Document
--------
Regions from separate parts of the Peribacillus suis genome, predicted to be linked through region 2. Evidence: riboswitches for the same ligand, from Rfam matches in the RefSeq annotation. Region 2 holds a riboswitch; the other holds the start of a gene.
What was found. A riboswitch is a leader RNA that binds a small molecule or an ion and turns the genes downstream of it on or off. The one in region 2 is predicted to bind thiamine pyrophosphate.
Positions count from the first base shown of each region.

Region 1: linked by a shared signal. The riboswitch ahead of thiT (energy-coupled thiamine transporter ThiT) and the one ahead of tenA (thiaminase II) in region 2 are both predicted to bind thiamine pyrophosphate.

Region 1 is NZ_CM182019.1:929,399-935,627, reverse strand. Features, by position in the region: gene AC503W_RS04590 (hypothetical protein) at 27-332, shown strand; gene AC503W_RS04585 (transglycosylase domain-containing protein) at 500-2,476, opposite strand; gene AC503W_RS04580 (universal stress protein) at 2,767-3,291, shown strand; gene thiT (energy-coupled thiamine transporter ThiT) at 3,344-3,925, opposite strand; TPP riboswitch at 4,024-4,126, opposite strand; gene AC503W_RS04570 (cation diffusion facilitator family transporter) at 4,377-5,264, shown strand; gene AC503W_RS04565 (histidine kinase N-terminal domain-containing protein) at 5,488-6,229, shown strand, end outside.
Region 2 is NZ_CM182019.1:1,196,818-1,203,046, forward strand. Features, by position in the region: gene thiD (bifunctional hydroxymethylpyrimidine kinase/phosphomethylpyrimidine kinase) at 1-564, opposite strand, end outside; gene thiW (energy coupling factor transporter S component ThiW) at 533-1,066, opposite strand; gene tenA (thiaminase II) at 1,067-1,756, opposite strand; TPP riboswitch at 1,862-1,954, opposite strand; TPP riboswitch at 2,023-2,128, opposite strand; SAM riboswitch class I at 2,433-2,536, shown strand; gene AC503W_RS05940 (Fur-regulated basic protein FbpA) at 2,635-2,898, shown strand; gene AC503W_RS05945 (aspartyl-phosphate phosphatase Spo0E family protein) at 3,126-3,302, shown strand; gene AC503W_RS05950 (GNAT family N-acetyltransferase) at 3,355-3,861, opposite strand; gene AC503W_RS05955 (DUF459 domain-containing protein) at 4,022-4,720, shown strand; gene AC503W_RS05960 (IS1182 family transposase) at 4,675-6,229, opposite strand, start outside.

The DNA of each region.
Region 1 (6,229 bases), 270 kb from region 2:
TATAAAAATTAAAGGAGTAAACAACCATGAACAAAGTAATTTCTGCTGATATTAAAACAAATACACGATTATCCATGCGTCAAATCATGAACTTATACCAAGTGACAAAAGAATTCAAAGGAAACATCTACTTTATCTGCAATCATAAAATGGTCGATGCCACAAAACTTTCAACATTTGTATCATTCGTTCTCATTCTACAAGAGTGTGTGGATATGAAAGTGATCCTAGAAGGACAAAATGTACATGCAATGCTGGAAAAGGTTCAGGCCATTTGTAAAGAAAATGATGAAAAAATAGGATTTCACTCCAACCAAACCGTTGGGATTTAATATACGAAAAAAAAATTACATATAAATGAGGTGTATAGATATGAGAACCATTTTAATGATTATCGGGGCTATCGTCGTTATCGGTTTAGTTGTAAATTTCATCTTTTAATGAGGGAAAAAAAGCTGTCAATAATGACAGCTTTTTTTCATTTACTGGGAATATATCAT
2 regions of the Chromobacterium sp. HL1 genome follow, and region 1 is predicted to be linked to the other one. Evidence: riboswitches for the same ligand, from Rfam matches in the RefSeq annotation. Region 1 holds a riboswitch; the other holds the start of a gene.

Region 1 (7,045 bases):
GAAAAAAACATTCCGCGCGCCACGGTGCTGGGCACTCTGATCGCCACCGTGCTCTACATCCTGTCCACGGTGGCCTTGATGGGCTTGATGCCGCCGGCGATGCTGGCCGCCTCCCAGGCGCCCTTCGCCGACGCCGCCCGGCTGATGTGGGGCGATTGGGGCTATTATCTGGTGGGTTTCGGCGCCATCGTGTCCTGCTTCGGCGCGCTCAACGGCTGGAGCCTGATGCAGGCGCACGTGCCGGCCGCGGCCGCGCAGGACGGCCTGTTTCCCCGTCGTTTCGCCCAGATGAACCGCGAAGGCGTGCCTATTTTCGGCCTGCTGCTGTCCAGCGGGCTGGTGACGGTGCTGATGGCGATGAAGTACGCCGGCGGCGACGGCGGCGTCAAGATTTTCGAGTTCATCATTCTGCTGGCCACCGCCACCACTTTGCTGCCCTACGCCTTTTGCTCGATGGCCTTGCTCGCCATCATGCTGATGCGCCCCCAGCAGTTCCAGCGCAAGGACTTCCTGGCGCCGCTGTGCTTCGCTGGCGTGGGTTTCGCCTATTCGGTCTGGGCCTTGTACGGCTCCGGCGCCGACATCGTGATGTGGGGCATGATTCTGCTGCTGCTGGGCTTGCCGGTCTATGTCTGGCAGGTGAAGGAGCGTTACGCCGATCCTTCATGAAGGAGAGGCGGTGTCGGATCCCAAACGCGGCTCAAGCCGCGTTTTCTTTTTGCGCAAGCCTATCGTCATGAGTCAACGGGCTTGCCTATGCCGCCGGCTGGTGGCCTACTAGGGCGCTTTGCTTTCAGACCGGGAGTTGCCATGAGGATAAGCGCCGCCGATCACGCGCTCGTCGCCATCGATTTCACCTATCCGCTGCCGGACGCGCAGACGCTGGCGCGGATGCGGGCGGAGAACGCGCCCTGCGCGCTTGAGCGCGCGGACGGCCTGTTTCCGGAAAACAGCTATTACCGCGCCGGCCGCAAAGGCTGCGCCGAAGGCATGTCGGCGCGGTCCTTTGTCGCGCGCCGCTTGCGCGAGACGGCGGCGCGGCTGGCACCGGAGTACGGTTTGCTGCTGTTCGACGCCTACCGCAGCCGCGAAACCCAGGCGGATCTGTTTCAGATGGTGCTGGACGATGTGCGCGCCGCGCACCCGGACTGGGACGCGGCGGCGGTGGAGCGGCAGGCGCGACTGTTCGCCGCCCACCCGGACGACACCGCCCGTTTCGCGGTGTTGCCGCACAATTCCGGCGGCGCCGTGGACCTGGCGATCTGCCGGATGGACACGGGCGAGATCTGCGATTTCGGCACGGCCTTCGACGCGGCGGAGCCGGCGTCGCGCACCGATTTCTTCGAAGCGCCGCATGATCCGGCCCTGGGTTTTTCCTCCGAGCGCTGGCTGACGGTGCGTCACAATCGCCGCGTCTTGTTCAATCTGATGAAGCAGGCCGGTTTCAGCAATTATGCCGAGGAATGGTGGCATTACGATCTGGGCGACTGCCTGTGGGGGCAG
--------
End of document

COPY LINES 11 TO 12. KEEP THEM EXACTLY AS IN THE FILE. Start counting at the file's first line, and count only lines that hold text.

Region 1 (7,045 bases):
GAAAAAAACATTCCGCGCGCCACGGTGCTGGGCACTCTGATCGCCACCGTGCTCTACATCCTGTCCACGGTGGCCTTGATGGGCTTGATGCCGCCGGCGATGCTGGCCGCCTCCCAGGCGCCCTTCGCCGACGCCGCCCGGCTGATGTGGGGCGATTGGGGCTATTATCTGGTGGGTTTCGGCGCCATCGTGTCCTGCTTCGGCGCGCTCAACGGCTGGAGCCTGATGCAGGCGCACGTGCCGGCCGCGGCCGCGCAGGACGGCCTGTTTCCCCGTCGTTTCGCCCAGATGAACCGCGAAGGCGTGCCTATTTTCGGCCTGCTGCTGTCCAGCGGGCTGGTGACGGTGCTGATGGCGATGAAGTACGCCGGCGGCGACGGCGGCGTCAAGATTTTCGAGTTCATCATTCTGCTGGCCACCGCCACCACTTTGCTGCCCTACGCCTTTTGCTCGATGGCCTTGCTCGCCATCATGCTGATGCGCCCCCAGCAGTTCCAGCGCAAGGACTTCCTGGCGCCGCTGTGCTTCGCTGGCGTGGGTTTCGCCTATTCGGTCTGGGCCTTGTACGGCTCCGGCGCCGACATCGTGATGTGGGGCATGATTCTGCTGCTGCTGGGCTTGCCGGTCTATGTCTGGCAGGTGAAGGAGCGTTACGCCGATCCTTCATGAAGGAGAGGCGGTGTCGGATCCCAAACGCGGCTCAAGCCGCGTTTTCTTTTTGCGCAAGCCTATCGTCATGAGTCAACGGGCTTGCCTATGCCGCCGGCTGGTGGCCTACTAGGGCGCTTTGCTTTCAGACCGGGAGTTGCCATGAGGATAAGCGCCGCCGATCACGCGCTCGTCGCCATCGATTTCACCTATCCGCTGCCGGACGCGCAGACGCTGGCGCGGATGCGGGCGGAGAACGCGCCCTGCGCGCTTGAGCGCGCGGACGGCCTGTTTCCGGAAAACAGCTATTACCGCGCCGGCCGCAAAGGCTGCGCCGAAGGCATGTCGGCGCGGTCCTTTGTCGCGCGCCGCTTGCGCGAGACGGCGGCGCGGCTGGCACCGGAGTACGGTTTGCTGCTGTTCGACGCCTACCGCAGCCGCGAAACCCAGGCGGATCTGTTTCAGATGGTGCTGGACGATGTGCGCGCCGCGCACCCGGACTGGGACGCGGCGGCGGTGGAGCGGCAGGCGCGACTGTTCGCCGCCCACCCGGACGACACCGCCCGTTTCGCGGTGTTGCCGCACAATTCCGGCGGCGCCGTGGACCTGGCGATCTGCCGGATGGACACGGGCGAGATCTGCGATTTCGGCACGGCCTTCGACGCGGCGGAGCCGGCGTCGCGCACCGATTTCTTCGAAGCGCCGCATGATCCGGCCCTGGGTTTTTCCTCCGAGCGCTGGCTGACGGTGCGTCACAATCGCCGCGTCTTGTTCAATCTGATGAAGCAGGCCGGTTTCAGCAATTATGCCGAGGAATGGTGGCATTACGATCTGGGCGACTGCCTGTGGGGGCAG